County & city leaders react to judge’s ruling against Madison County
JACKSON, Tenn. — Madison County Chancellor James Butler ruled in the city’s favor during an emergency injunction hearing Tuesday, but the battle may be far from over.
Tuesday’s hearing was just the beginning stage of the county’s lawsuit against the city, and many are concerned about where things will go from here.
“After a court decision, you have some folks that are happy and you have some folks that are not so happy,” Mayor Jerry Gist said.
After a three-hour hearing, Chancellor Butler said he believed the county proved its right to the money and there was at least an implied contract regarding the use of the sales tax in question. However, he ruled in favor of the city of Jackson on the temporary injunction.
“The court is going to have to respectfully deny the county’s request for injunction because there is no irreparable harm,” Chancellor Butler said.
County Mayor Jimmy Harris said he is disappointed with the decision. There are just 10 days until the start of the new fiscal year, and the county must come up with $12 million for the school system.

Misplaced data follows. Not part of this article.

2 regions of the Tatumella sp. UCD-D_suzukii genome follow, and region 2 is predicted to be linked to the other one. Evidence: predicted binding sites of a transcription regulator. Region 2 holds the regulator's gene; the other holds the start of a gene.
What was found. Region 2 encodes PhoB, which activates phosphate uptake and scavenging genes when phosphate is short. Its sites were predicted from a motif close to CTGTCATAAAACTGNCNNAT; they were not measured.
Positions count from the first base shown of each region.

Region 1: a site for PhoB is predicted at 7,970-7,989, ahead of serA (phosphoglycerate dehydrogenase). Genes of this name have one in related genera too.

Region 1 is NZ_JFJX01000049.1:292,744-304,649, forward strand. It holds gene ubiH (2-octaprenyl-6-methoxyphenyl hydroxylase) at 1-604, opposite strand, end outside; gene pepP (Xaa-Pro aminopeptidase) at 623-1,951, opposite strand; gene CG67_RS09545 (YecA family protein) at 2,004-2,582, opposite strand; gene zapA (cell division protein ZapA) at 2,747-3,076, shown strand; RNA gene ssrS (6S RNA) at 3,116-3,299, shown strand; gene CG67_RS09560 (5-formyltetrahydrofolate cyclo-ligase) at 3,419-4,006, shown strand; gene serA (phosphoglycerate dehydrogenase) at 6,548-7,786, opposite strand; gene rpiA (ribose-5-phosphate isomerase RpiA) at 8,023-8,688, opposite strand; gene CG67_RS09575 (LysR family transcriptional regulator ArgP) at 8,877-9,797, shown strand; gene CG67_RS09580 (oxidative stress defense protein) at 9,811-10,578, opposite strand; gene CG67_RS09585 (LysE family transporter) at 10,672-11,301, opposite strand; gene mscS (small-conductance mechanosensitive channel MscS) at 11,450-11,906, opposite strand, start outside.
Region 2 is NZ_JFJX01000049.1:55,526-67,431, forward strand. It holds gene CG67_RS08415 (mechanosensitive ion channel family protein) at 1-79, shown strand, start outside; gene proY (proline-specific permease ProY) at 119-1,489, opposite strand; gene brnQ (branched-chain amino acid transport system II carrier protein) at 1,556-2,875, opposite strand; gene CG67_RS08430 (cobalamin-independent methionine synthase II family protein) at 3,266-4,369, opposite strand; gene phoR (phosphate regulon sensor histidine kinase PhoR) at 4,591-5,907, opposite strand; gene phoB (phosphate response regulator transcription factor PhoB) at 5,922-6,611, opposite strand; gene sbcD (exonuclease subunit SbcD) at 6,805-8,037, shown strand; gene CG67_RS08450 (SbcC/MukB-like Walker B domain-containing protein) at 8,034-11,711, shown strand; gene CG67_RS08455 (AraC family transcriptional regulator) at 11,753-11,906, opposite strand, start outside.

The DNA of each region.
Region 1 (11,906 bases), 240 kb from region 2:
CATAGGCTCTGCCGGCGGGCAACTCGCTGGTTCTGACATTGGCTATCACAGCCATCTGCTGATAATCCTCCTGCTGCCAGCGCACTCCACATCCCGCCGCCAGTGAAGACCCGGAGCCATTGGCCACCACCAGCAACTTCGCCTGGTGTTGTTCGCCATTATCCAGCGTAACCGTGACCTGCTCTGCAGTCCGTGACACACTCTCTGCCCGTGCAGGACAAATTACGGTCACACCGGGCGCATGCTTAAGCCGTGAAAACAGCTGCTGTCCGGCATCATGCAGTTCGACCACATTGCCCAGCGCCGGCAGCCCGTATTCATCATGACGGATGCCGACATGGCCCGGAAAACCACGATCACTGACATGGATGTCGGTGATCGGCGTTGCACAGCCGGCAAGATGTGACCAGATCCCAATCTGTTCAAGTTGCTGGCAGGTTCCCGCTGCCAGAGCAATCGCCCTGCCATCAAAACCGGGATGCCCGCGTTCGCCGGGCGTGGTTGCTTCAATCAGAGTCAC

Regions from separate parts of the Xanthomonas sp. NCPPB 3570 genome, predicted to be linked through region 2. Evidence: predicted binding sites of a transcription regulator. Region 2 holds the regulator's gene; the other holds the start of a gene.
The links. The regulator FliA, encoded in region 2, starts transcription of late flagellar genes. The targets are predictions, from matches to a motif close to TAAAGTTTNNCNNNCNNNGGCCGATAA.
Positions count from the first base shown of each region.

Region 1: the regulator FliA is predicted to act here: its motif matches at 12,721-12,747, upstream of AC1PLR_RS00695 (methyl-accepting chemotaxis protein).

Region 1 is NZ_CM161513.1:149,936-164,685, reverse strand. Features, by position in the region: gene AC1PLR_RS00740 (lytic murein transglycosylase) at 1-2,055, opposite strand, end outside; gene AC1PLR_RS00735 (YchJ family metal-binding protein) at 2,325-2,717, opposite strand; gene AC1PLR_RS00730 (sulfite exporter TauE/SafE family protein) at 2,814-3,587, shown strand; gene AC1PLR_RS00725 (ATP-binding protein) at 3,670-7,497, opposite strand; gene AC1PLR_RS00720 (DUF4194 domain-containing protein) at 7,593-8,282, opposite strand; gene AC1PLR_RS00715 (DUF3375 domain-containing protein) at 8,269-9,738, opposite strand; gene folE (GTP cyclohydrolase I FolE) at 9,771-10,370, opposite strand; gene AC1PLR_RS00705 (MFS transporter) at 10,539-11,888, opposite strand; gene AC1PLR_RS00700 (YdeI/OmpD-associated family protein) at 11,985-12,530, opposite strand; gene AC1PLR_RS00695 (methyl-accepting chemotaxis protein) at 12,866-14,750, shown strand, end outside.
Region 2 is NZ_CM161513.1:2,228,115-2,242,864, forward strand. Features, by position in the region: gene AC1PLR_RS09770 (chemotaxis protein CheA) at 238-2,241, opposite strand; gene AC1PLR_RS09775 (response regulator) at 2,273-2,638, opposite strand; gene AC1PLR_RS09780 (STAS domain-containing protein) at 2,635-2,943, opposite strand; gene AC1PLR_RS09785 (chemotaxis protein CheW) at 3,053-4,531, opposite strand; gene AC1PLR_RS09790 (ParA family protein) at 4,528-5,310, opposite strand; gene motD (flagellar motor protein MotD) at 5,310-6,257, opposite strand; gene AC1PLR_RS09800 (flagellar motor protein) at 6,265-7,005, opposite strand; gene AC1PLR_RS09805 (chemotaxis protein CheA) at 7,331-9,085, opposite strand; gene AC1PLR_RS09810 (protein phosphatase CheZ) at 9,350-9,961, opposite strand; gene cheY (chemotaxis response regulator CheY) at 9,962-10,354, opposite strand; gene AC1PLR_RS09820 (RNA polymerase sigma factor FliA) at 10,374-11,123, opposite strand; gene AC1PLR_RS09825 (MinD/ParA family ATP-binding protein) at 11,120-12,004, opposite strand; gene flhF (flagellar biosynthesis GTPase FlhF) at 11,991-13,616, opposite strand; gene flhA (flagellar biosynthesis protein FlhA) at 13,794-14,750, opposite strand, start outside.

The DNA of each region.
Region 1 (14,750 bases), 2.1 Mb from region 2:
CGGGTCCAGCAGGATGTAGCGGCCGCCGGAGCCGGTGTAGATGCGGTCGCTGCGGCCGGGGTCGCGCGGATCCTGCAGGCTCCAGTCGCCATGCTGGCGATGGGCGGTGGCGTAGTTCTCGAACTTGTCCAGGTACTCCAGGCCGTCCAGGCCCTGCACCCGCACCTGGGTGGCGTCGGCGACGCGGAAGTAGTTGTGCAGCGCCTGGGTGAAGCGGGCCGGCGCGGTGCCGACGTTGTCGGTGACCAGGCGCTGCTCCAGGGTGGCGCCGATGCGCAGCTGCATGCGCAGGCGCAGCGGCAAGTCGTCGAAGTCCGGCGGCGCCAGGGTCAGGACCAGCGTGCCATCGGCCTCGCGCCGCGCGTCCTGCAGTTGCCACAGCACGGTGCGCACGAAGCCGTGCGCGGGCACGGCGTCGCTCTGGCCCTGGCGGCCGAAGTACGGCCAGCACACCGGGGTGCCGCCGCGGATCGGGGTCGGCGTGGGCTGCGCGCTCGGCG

“It’s absolutely going to put a real strain on us, especially the cash flow in the interim period,” Mayor Harris said.
Among the city and county leaders were concerned citizens anxious to hear the decision for themselves. “I’m not wishing for the county or the city, but I’m just wishing for the best interest of our children,” citizen Billy Moore said.
City Councilman Johnny Dodd said he would like to keep this money battle from proceeding in the courts.
“What happened today is not a win or lose,” Dodd said. “I think it was just an opportunity for us to sit down and say, ‘OK, now let’s put our heads together and see how can we solve this issue.”
Mayor Harris said based on this hearing, the county feels it has a strong case moving forward.
“Got a very good possibility that if we see this to the end and we go to court, we’ve got a very good chance of winning this case,” Mayor Harris said.
Mayor Harris says a combination of a property tax increase and additional wheel tax will likely have to be implemented. The County Commission is scheduled to meet again on June 30.
Both sides were also ordered by the court to participate in mediation, but no timetable was given as to when it will begin.